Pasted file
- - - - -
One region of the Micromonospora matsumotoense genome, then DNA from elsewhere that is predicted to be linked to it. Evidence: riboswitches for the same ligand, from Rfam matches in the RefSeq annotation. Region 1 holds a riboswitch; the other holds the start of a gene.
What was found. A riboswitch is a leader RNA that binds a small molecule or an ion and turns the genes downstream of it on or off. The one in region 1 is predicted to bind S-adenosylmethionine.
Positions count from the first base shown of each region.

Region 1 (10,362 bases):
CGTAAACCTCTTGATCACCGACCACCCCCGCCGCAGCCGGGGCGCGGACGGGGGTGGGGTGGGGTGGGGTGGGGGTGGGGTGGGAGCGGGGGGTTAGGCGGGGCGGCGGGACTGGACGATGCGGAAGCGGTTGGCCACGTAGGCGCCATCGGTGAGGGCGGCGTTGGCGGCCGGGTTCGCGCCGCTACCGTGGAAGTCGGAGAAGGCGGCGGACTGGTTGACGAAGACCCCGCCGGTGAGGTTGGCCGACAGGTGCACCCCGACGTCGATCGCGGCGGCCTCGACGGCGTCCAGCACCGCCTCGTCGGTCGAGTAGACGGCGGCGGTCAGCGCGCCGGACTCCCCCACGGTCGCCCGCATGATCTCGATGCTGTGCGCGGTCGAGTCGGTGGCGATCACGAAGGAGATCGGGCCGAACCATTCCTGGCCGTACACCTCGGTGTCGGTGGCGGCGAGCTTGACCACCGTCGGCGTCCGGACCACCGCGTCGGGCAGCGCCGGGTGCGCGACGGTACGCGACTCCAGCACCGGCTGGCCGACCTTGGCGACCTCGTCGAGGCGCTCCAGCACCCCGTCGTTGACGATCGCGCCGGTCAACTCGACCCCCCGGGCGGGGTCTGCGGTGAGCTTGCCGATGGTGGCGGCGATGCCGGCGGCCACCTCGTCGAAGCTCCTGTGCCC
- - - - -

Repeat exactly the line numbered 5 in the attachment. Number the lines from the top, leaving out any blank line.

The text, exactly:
CGTAAACCTCTTGATCACCGACCACCCCCGCCGCAGCCGGGGCGCGGACGGGGGTGGGGTGGGGTGGGGTGGGGGTGGGGTGGGAGCGGGGGGTTAGGCGGGGCGGCGGGACTGGACGATGCGGAAGCGGTTGGCCACGTAGGCGCCATCGGTGAGGGCGGCGTTGGCGGCCGGGTTCGCGCCGCTACCGTGGAAGTCGGAGAAGGCGGCGGACTGGTTGACGAAGACCCCGCCGGTGAGGTTGGCCGACAGGTGCACCCCGACGTCGATCGCGGCGGCCTCGACGGCGTCCAGCACCGCCTCGTCGGTCGAGTAGACGGCGGCGGTCAGCGCGCCGGACTCCCCCACGGTCGCCCGCATGATCTCGATGCTGTGCGCGGTCGAGTCGGTGGCGATCACGAAGGAGATCGGGCCGAACCATTCCTGGCCGTACACCTCGGTGTCGGTGGCGGCGAGCTTGACCACCGTCGGCGTCCGGACCACCGCGTCGGGCAGCGCCGGGTGCGCGACGGTACGCGACTCCAGCACCGGCTGGCCGACCTTGGCGACCTCGTCGAGGCGCTCCAGCACCCCGTCGTTGACGATCGCGCCGGTCAACTCGACCCCCCGGGCGGGGTCTGCGGTGAGCTTGCCGATGGTGGCGGCGATGCCGGCGGCCACCTCGTCGAAGCTCCTGTGCCC